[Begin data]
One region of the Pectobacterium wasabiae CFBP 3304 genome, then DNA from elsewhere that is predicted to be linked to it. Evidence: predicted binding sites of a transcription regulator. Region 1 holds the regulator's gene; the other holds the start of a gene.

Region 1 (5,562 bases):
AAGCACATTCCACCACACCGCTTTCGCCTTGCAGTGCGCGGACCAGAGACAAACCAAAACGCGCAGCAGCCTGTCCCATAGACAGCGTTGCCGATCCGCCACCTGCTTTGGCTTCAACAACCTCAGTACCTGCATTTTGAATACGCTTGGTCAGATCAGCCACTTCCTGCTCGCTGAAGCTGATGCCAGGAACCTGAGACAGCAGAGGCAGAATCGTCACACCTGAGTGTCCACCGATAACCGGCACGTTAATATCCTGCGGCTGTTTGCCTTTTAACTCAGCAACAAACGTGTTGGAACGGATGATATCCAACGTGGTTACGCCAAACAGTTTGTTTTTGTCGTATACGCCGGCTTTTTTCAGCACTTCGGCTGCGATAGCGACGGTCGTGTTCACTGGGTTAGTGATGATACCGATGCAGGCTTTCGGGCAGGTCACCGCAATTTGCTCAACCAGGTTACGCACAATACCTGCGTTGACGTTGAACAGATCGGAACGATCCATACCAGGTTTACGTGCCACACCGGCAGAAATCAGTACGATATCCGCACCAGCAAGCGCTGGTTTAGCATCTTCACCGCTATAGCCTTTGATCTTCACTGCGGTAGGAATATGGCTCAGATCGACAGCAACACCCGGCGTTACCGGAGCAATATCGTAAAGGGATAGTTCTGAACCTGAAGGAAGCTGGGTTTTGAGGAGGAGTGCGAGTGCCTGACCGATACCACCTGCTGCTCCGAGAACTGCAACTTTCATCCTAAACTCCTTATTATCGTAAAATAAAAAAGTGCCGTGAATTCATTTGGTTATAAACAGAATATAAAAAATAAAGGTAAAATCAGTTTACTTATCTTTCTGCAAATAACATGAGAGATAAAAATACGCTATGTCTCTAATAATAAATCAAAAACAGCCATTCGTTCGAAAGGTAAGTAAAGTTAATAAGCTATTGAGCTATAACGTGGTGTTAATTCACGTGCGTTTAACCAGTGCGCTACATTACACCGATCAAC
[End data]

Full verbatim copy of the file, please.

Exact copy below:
One region of the Pectobacterium wasabiae CFBP 3304 genome, then DNA from elsewhere that is predicted to be linked to it. Evidence: predicted binding sites of a transcription regulator. Region 1 holds the regulator's gene; the other holds the start of a gene.

Region 1 (5,562 bases):
AAGCACATTCCACCACACCGCTTTCGCCTTGCAGTGCGCGGACCAGAGACAAACCAAAACGCGCAGCAGCCTGTCCCATAGACAGCGTTGCCGATCCGCCACCTGCTTTGGCTTCAACAACCTCAGTACCTGCATTTTGAATACGCTTGGTCAGATCAGCCACTTCCTGCTCGCTGAAGCTGATGCCAGGAACCTGAGACAGCAGAGGCAGAATCGTCACACCTGAGTGTCCACCGATAACCGGCACGTTAATATCCTGCGGCTGTTTGCCTTTTAACTCAGCAACAAACGTGTTGGAACGGATGATATCCAACGTGGTTACGCCAAACAGTTTGTTTTTGTCGTATACGCCGGCTTTTTTCAGCACTTCGGCTGCGATAGCGACGGTCGTGTTCACTGGGTTAGTGATGATACCGATGCAGGCTTTCGGGCAGGTCACCGCAATTTGCTCAACCAGGTTACGCACAATACCTGCGTTGACGTTGAACAGATCGGAACGATCCATACCAGGTTTACGTGCCACACCGGCAGAAATCAGTACGATATCCGCACCAGCAAGCGCTGGTTTAGCATCTTCACCGCTATAGCCTTTGATCTTCACTGCGGTAGGAATATGGCTCAGATCGACAGCAACACCCGGCGTTACCGGAGCAATATCGTAAAGGGATAGTTCTGAACCTGAAGGAAGCTGGGTTTTGAGGAGGAGTGCGAGTGCCTGACCGATACCACCTGCTGCTCCGAGAACTGCAACTTTCATCCTAAACTCCTTATTATCGTAAAATAAAAAAGTGCCGTGAATTCATTTGGTTATAAACAGAATATAAAAAATAAAGGTAAAATCAGTTTACTTATCTTTCTGCAAATAACATGAGAGATAAAAATACGCTATGTCTCTAATAATAAATCAAAAACAGCCATTCGTTCGAAAGGTAAGTAAAGTTAATAAGCTATTGAGCTATAACGTGGTGTTAATTCACGTGCGTTTAACCAGTGCGCTACATTACACCGATCAAC